Toni Freeborn, 51, a teacher at Coral Glades High School in Coral Springs, makes $39,000 a year, just $300 more than when she started six years ago.
Every day, she teaches seven classes, with a half-hour lunch break. She arrives 10 minutes before 7 a.m. but usually doesn’t leave until after 5 p.m. — often dragging home assignments to grade.
“We don’t get paid for the extra hours that we work,” Wilhelm said. “You have professions where you stay longer and you get paid overtime. Teachers don’t get overtime.”
Instead, many take second jobs.
Nicole Di Dio, 33, has been teaching at Westpine Middle School in Sunrise for three years. She works an additional 20 hours as an assistant manager at a massage therapy office to help pay off student loans.
“It’s hard to keep up with rent and car payments,” she said.
Gary Itzkowitz, of the 14,000-member Broward Teachers Union, said at least half his members have two jobs, “particularly some of our younger teachers that have been stuck on the lower range.”
McAuley said teachers make less than others with comparable college degrees. “Teachers start off with a lower base than someone in human resources or marketing,” she said.
But McNeilly claims that when you factor in pensions, health benefits and tenure, teacher compensation exceeds other jobs.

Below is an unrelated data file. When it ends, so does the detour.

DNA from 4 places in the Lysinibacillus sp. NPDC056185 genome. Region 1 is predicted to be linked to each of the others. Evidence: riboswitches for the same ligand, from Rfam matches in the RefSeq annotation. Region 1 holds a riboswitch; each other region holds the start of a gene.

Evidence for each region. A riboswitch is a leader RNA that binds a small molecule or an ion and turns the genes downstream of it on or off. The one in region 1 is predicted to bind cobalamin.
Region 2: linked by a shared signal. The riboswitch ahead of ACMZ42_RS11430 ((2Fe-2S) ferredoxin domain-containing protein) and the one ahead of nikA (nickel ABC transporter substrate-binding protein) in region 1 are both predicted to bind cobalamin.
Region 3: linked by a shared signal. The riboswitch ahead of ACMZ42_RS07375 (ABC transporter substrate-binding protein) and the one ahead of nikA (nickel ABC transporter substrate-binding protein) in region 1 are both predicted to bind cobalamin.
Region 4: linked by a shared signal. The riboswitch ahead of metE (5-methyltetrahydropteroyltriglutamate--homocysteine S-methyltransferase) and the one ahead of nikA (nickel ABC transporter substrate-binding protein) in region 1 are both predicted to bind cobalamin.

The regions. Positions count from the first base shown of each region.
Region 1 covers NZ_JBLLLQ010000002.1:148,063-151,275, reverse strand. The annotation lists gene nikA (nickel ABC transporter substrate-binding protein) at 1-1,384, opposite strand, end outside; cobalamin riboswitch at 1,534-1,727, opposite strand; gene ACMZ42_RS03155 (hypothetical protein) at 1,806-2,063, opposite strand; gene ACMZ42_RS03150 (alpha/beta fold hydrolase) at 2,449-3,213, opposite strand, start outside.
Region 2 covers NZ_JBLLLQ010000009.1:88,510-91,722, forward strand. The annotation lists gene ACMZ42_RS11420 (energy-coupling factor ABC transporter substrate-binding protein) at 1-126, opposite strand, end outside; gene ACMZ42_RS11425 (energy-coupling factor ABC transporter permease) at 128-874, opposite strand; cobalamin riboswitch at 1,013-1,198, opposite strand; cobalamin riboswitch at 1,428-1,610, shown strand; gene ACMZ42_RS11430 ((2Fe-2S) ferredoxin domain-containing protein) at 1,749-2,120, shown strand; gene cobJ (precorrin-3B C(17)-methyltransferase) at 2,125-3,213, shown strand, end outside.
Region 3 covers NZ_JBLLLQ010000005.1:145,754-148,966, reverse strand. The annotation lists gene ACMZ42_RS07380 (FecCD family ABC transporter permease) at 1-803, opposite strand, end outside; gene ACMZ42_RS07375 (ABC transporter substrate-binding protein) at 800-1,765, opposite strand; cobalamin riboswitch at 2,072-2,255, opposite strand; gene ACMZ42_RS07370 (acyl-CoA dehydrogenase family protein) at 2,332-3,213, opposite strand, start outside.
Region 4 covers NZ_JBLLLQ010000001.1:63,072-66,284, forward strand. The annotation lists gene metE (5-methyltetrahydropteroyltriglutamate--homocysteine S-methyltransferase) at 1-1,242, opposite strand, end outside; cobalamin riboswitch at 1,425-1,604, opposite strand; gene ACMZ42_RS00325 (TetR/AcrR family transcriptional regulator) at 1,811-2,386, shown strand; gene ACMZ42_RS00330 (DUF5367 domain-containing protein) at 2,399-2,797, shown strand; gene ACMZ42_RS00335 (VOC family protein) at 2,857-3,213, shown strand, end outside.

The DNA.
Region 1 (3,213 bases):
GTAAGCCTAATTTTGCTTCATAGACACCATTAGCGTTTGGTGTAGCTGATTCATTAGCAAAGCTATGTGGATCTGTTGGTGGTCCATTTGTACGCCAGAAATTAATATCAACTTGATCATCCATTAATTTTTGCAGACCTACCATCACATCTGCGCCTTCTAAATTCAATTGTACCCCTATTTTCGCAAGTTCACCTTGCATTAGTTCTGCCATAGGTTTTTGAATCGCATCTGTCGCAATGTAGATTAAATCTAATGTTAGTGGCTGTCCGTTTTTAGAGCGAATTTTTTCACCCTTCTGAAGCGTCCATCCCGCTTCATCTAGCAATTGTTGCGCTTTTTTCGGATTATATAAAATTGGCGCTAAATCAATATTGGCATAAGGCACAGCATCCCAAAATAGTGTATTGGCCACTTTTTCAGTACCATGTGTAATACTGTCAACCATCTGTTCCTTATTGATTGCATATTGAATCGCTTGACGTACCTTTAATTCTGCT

While the Florida Supreme Court ruled last month that public employees must pay 3 percent of their salaries toward their pension, McNeilly said those in the private sector pay about 7.5 percent toward Social Security.
“They’re one of the best-paid professions with the greatest job security … they’re guaranteed full coverage on their health care, guaranteed retirement benefits,” she said.
But better benefits doesn’t justify lower pay, McAuley said. “It’s just a slight offset.”
Rader, the state House member, said it was time teachers in Florida get a fair wage and respect for their work — in the form of a $10,000 raise.
“In reality, when you go through all the facts, with the time they put in during the year, and the money they make, it’s not nearly as much time off in the summer that people think,” he said. “Our teachers severely have been making under the national average for many, many years.
“I realize it’s a substantial amount of money,” he said. But he remained hopeful the governor was starting to shift his focus toward education.
“The Legislature, when it makes priorities, it always finds the resources,” Rader said. “I would say let’s cut back in FCAT testing.”
Scott, meanwhile, said there was “no better investment” than giving teachers a $2,500 pay hike. He called teachers the “heart of our success” as schools have continued to perform well on standardized tests despite recent cuts. The $480 million salary increase for teachers is part of his latest pitch to boost education funding by $1.25 billion next year.
Freeborn says until teachers get good news from Tallahassee, she will continue to bring a brown-bag lunch to school every day.
“I don’t go out,” she said. “There’s no extra money.”